7

If so, the pronunciation of the long vowel Ō is really important?

2
  • Where is this from? And which part are you curious about in particular?
    – Draconis
    Jul 3 at 16:16
  • Just curious if the sentence makes sense. I am currently studying the personal nouns and this one came up. Jul 3 at 16:22
10

Well, no. eo is singular, so it would be "with him" or "with it." If you wanted to make it plural, it would be cum eīs eō.

Also, the final -o on present verbs is long (although sometimes it'll be shortened in poetry, I believe). It's not always marked in dictionaries because it's a standard rule, i.e. it's part of the grammar, not the individual word, so there's no need to mark it. You memorize the rule and you know it for all verbs. That makes the sentence cum eō eō, and the two words are homophones.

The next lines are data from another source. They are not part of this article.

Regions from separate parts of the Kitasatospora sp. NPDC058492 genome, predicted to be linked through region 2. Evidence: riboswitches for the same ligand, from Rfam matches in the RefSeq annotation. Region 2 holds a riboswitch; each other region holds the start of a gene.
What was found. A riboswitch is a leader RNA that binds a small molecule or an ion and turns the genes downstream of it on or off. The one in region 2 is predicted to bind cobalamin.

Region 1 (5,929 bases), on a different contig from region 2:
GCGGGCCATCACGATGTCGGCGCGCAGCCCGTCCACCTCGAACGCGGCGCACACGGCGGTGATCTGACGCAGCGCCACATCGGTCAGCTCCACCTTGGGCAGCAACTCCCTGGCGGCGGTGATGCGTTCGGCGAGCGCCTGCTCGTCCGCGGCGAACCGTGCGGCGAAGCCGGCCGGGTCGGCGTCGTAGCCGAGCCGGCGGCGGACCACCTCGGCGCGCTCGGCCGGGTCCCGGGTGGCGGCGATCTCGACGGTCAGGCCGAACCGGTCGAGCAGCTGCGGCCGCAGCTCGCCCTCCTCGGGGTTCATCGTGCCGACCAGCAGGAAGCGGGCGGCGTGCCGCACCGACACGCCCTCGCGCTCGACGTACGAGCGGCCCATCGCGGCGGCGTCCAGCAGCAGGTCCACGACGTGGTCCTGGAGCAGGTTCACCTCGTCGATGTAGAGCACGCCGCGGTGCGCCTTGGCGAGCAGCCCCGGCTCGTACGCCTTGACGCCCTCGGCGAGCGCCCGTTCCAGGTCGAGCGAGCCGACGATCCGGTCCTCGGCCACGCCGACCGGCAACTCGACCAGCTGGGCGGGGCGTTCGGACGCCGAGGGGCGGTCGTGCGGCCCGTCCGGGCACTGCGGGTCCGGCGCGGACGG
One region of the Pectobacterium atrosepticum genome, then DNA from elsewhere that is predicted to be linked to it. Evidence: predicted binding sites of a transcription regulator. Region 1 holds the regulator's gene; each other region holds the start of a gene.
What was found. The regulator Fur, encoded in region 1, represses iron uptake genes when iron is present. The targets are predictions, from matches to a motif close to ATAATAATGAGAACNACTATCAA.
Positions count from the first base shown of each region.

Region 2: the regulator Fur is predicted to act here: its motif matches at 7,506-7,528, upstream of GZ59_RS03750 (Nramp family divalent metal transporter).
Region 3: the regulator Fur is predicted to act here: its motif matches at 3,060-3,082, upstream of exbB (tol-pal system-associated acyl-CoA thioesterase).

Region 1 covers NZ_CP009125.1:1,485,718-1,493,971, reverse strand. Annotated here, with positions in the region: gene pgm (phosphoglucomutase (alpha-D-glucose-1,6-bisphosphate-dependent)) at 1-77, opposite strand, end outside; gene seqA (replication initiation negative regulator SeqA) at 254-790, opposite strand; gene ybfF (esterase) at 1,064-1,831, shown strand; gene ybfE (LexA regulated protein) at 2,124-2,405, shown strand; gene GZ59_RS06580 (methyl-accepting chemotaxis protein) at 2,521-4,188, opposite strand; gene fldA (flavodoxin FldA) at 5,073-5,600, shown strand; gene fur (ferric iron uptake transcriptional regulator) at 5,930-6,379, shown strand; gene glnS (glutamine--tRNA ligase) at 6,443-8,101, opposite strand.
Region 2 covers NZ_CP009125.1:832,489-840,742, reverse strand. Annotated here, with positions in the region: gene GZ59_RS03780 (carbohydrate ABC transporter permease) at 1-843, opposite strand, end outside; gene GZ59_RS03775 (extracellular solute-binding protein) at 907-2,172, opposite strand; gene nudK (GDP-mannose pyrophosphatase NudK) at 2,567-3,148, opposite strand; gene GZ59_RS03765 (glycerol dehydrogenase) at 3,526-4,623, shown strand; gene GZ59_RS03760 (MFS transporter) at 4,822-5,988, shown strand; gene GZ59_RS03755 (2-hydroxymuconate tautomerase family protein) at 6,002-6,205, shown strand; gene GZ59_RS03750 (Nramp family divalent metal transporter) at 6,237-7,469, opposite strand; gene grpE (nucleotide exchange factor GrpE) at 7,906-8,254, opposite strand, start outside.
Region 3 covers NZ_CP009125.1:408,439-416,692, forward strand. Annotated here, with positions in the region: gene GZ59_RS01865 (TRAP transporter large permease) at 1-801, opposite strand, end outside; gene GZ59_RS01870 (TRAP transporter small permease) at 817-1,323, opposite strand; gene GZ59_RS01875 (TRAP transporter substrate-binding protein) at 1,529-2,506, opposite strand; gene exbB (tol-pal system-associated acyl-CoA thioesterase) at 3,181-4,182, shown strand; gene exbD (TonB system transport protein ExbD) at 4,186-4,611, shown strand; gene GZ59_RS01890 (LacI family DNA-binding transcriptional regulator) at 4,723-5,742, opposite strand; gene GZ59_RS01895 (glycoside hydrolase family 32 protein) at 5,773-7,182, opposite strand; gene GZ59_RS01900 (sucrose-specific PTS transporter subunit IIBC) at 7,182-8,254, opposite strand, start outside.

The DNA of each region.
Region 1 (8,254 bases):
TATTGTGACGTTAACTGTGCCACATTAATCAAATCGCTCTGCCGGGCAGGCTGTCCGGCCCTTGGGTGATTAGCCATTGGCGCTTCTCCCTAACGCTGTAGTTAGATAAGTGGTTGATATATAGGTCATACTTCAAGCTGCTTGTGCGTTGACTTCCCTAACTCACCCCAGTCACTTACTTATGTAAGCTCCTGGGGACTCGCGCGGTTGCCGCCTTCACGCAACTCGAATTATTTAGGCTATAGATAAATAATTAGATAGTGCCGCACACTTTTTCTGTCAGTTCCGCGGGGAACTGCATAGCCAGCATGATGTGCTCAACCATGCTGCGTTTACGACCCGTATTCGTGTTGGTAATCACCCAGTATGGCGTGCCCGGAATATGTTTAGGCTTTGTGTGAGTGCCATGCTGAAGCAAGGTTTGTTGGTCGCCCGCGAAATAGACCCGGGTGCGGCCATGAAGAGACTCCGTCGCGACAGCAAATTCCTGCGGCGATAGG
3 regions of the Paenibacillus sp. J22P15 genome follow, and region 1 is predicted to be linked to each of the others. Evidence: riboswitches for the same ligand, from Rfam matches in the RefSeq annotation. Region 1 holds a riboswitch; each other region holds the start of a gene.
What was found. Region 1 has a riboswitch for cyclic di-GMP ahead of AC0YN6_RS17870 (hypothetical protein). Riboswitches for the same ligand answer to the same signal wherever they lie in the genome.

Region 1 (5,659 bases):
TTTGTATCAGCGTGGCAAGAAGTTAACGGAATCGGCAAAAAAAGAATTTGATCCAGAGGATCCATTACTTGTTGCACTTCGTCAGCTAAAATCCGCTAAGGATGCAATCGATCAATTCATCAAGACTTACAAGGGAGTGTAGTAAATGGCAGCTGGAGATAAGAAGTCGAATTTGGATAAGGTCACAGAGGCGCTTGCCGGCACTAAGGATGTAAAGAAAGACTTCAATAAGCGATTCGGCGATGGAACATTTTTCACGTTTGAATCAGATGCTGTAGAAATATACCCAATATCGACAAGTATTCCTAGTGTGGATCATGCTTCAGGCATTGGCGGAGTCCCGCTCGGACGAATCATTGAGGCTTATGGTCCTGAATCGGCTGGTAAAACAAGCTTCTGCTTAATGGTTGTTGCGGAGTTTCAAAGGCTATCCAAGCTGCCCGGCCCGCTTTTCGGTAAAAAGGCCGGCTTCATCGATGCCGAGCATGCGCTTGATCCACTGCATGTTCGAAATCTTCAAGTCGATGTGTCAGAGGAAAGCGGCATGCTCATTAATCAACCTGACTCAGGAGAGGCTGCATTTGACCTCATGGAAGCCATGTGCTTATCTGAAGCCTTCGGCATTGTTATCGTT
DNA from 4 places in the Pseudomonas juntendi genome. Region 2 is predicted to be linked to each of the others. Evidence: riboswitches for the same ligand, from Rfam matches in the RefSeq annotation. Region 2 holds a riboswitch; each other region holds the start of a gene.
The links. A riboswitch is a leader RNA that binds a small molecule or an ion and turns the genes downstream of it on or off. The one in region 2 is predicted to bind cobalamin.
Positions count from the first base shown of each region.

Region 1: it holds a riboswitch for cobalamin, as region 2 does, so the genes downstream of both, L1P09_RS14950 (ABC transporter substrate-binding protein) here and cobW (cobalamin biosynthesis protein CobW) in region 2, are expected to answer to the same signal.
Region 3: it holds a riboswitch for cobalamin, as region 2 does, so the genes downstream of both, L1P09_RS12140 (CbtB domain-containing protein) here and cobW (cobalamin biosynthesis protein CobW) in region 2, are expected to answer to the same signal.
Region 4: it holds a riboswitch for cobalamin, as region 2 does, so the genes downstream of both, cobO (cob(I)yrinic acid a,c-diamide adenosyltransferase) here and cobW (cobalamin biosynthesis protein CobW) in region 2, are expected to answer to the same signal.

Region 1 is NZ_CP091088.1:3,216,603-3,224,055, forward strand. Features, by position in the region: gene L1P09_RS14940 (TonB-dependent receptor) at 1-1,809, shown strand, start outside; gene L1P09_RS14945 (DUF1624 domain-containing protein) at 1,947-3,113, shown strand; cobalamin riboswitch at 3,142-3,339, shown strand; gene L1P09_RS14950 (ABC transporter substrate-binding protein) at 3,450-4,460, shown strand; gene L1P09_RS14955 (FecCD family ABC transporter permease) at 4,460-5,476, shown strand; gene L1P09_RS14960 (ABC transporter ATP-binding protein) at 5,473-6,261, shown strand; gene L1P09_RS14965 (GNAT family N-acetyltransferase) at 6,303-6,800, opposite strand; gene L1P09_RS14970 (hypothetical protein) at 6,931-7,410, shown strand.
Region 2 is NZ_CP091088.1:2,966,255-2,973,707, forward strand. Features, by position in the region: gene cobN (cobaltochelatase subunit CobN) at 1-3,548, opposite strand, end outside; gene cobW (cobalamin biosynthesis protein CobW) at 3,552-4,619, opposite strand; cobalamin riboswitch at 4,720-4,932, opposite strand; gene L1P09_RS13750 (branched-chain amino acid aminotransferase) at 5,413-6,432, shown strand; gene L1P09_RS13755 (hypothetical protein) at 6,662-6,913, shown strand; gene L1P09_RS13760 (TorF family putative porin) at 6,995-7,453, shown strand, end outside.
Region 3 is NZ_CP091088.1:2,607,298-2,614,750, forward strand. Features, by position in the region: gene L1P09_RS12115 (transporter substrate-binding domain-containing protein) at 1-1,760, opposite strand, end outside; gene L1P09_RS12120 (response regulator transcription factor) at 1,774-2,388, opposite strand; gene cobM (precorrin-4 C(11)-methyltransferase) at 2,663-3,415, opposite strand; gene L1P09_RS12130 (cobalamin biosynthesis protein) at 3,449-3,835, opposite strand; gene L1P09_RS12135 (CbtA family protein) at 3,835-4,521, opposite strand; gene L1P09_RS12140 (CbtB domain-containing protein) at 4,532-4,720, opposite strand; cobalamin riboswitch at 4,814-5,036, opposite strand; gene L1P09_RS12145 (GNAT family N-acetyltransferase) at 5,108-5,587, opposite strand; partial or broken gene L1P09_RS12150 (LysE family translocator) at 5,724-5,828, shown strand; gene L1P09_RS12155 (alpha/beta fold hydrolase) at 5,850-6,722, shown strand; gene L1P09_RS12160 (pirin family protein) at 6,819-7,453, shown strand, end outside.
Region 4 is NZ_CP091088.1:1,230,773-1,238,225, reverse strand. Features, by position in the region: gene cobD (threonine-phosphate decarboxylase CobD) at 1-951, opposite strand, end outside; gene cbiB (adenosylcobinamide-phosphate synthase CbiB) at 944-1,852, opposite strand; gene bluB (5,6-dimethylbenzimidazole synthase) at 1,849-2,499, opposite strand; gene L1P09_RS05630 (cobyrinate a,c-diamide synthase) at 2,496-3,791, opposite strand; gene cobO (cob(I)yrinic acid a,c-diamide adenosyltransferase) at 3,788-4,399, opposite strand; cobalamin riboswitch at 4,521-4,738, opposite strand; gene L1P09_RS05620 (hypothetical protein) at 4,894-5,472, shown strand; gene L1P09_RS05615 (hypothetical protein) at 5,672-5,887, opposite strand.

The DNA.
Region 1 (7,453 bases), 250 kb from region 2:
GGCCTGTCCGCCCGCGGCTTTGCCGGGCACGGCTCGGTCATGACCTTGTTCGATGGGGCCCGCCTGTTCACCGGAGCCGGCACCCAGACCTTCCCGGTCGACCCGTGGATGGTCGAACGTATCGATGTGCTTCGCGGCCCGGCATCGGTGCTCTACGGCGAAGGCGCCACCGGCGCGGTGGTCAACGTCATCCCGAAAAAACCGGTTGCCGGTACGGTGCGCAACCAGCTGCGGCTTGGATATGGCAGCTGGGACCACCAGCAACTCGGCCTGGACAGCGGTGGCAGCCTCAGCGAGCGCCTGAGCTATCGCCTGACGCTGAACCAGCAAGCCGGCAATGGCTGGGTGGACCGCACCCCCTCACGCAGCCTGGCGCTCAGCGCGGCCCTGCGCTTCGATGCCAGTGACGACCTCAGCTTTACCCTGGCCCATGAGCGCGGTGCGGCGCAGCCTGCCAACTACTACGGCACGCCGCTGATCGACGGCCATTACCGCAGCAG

Speaking of ambiguity, without context, it could also mean "when in that place I am going."

3
  • Ahh, sorry. It would be CUM EIS EO? Thank you. Jul 3 at 16:36
  • 2
    @JohhanSantana I updated the answer for you.
    – cmw
    Jul 3 at 16:39
  • 3
    I can count at least four substantially different translations: two full sentences ('with him I go', 'when I go, I go') and two partial ('when thither I go', 'when therefore I go').
    – Anonym
    Jul 3 at 18:35

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